Wednesday 23 December 2009

Preaching Clear Sermons (Part Four)

5. Sermon Delivery: Connecting with Your Audience

Well prepared sermons are greatly needed, especially ones that have been bathed in prayer. However a sermon only truly becomes a sermon when it is preached and Martyn Lloyd-Jones often said that there are three people involved in its delivery.
A. The preacher
B. The attentively listening congregation
C. The Holy Spirit.
We must always pray for the help and power of the Holy Spirit, without which our sermons will be lifeless and will not bear long-term fruit. Once I asked a man who had been training up preachers for decades to give me feedback on a sermon he had heard me preach. He gave me a lesson to remember for a lifetime. He said that ‘sometimes I was more concerned in getting the sermon out that I had prepared, than in getting the sermon across to the congregation’. He further stressed to me that ‘sometimes you connected with the congregation very well and other times you did not’. He explained that our aim must not be to simply give out what we have prepared but to ask ourselves: ‘Am I connecting with my audience all the way through the sermon?’ This is a valuable lesson for all of us.
Here are three questions to ask yourself, before, during and after each sermon. Also do not be afraid to ask some trusted congregation members for feedback.
1. Was your speech and delivery clear?
2. Were your explanations simple? Could a ten-year-old child understand your sermon?
3. Did you connect with your audience all the way through the sermon?

These three questions answered and applied honestly could transform most preachers and their preaching!
How do we close a meeting after preaching?
There are perhaps three things to consider here. Firstly, always close in prayer by asking the Living God to help everyone to be ‘doers of the word and not hearers only’ (James 1:22–5). Secondly, choose a song that is full of relevant biblical content, one that relates to the message. Thirdly, close the meeting with a benediction taken from the New Testament (some examples are: Romans 16: 25–7; Ephesians 6:23–4; Philippians 4:23; 1 Thessalonians 5:23–4, 28; 2 Thessalonians 3:16, 18; Hebrews 13:20–21; 2 Peter 3:18; Jude 24–5). The benediction in 2 Corinthians 13:14 is suitable for most occasions. It has an important Trinitarian structure and this probably deserves a sermon on its own to bring out the richness of this benediction to the hearers.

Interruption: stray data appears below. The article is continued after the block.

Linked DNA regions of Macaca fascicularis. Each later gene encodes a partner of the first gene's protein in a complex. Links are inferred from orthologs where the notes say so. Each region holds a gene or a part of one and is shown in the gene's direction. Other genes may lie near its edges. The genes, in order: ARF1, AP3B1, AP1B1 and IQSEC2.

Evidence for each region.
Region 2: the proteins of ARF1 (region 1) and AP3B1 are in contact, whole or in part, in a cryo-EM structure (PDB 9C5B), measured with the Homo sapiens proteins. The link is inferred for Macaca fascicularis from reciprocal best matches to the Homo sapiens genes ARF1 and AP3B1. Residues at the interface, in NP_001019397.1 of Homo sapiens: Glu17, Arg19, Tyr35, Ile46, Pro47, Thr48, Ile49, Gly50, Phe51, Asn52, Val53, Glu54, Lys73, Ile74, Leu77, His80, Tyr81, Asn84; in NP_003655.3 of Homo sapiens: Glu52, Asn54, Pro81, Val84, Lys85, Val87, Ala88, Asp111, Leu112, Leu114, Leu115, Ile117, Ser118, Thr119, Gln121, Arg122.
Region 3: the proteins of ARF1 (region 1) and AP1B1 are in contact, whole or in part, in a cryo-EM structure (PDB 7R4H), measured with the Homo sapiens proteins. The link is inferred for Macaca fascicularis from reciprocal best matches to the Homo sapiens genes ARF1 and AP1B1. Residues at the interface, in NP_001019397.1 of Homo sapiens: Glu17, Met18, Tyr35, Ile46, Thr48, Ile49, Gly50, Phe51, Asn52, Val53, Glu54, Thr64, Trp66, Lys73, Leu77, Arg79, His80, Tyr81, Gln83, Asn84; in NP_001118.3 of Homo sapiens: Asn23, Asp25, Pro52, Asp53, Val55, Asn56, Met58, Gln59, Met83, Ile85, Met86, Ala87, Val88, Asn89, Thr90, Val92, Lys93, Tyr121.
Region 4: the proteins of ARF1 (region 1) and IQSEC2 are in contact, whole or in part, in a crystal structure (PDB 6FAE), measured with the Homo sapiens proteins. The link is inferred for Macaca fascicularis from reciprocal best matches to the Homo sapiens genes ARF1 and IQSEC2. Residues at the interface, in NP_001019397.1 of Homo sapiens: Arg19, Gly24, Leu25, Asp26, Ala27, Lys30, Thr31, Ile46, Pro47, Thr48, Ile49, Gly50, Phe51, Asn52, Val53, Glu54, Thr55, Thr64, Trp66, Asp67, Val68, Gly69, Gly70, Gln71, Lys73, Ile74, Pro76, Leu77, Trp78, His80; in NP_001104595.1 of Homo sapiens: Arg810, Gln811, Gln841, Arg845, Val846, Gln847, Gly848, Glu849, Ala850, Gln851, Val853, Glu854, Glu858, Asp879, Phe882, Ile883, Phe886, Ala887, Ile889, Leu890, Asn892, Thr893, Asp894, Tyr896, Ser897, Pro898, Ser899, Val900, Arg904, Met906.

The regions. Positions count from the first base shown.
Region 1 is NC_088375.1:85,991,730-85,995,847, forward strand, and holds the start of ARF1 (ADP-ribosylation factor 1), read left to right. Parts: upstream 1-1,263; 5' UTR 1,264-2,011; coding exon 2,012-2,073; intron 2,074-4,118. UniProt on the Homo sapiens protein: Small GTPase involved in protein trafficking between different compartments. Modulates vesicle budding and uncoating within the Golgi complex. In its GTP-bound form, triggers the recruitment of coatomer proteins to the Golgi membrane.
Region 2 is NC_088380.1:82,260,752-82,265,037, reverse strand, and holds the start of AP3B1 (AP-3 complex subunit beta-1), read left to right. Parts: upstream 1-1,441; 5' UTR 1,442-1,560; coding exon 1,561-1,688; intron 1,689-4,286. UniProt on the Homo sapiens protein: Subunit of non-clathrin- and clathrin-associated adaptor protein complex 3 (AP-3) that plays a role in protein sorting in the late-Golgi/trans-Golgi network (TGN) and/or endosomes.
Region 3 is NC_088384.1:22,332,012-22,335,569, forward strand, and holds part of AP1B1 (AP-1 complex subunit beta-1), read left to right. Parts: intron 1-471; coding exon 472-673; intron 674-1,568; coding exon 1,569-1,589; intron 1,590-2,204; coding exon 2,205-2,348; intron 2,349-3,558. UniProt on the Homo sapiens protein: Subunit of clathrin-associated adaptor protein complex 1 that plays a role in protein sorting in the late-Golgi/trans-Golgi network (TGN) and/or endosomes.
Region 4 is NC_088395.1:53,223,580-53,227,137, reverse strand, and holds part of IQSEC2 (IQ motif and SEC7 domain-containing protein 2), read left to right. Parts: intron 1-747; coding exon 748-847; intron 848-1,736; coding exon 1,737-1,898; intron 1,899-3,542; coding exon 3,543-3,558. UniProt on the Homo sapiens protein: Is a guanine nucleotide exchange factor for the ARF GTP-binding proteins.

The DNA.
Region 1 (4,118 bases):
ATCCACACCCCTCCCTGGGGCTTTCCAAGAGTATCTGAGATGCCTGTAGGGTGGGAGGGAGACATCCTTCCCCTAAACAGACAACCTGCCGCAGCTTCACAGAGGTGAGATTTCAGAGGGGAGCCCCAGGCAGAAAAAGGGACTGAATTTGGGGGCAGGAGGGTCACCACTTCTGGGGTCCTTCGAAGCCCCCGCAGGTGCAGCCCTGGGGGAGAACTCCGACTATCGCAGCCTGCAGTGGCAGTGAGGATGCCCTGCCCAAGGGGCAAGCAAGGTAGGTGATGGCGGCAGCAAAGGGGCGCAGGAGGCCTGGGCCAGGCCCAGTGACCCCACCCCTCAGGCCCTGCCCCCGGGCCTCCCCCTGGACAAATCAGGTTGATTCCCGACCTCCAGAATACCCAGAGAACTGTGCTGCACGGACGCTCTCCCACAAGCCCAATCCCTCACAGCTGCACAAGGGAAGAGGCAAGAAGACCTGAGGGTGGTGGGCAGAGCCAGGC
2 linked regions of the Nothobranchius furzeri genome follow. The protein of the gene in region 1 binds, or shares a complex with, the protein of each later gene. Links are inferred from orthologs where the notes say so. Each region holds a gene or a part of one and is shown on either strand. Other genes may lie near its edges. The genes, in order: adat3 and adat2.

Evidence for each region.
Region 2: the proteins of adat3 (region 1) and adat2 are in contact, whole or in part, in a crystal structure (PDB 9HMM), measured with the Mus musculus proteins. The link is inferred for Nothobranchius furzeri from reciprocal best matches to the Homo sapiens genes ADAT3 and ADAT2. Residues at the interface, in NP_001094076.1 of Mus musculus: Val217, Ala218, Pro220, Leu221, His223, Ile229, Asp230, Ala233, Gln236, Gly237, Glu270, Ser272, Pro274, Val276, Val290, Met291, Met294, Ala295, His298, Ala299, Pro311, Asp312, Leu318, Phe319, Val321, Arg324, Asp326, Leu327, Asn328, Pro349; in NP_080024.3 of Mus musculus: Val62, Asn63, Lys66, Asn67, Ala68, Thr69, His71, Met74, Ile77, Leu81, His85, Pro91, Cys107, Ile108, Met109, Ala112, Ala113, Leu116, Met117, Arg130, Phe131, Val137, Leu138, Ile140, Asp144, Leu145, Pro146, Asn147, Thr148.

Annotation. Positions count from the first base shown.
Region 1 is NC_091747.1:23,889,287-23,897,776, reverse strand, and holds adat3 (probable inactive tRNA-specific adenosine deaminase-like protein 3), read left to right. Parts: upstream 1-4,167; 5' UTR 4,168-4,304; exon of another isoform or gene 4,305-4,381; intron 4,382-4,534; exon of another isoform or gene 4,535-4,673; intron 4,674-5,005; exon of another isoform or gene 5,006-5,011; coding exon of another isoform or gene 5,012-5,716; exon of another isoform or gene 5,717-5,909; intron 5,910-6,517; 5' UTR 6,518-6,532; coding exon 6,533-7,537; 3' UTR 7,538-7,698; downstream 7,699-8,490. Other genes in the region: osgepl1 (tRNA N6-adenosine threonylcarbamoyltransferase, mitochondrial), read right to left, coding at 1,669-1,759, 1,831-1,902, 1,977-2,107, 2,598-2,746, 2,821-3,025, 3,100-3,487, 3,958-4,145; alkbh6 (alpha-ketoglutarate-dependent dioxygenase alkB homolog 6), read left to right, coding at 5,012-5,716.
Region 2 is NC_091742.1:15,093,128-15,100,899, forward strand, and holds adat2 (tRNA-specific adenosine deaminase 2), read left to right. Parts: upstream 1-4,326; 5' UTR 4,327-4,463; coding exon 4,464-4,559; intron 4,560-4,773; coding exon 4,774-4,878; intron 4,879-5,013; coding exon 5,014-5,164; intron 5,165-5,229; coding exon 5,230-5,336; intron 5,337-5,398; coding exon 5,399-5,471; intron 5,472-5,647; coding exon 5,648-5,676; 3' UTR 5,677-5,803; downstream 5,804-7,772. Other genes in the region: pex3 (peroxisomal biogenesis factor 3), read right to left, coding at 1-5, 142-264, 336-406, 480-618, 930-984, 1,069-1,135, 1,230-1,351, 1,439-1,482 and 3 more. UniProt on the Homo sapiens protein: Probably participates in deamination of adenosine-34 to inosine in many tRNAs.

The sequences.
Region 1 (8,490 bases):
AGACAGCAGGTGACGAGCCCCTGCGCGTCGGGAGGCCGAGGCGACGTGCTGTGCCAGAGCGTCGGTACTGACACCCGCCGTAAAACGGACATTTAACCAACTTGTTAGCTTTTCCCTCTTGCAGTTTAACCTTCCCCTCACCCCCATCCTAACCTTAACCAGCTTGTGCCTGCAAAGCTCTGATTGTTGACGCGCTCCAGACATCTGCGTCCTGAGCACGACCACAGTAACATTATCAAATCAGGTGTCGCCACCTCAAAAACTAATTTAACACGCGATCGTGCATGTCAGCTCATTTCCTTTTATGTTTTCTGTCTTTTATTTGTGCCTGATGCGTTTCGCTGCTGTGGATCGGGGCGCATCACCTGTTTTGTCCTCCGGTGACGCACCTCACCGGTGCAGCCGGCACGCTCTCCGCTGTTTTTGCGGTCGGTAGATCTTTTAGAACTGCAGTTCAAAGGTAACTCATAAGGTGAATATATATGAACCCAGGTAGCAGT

What about altar calls and forced responses?
We must always avoid a forced response, even though we always want to persuade men and women to turn to God through Jesus Christ. With respect to what are commonly known as altar calls, we must ask ourselves: ‘Are they found in the New Testament?’ There is no problem in making yourself and other mature Christians available for enquirers but do not demand a public show of hands or, even worse, lead people to believe that if they simply respond in a meeting then they are genuinely converted. Jesus said, ‘By their fruits you shall know them’ (Matthew 7:20). It takes time for fruit to grow and for others to know if a profession is genuine. However, we must not encourage doubt concerning other people’s profession of faith because we want to help people to look to Christ for salvation and for the assurance of that salvation.

In summary, there are been five main stages identified for preaching sermons that will hopefully be clear and not easily forgotten. This goal may seem unattainable for many of us, but at least it is the right thing to prayerfully aim for. These stages are:
1. The Importance of a Single Idea
2. The Intended Meaning of the Text
3. A Clear Sermon Structure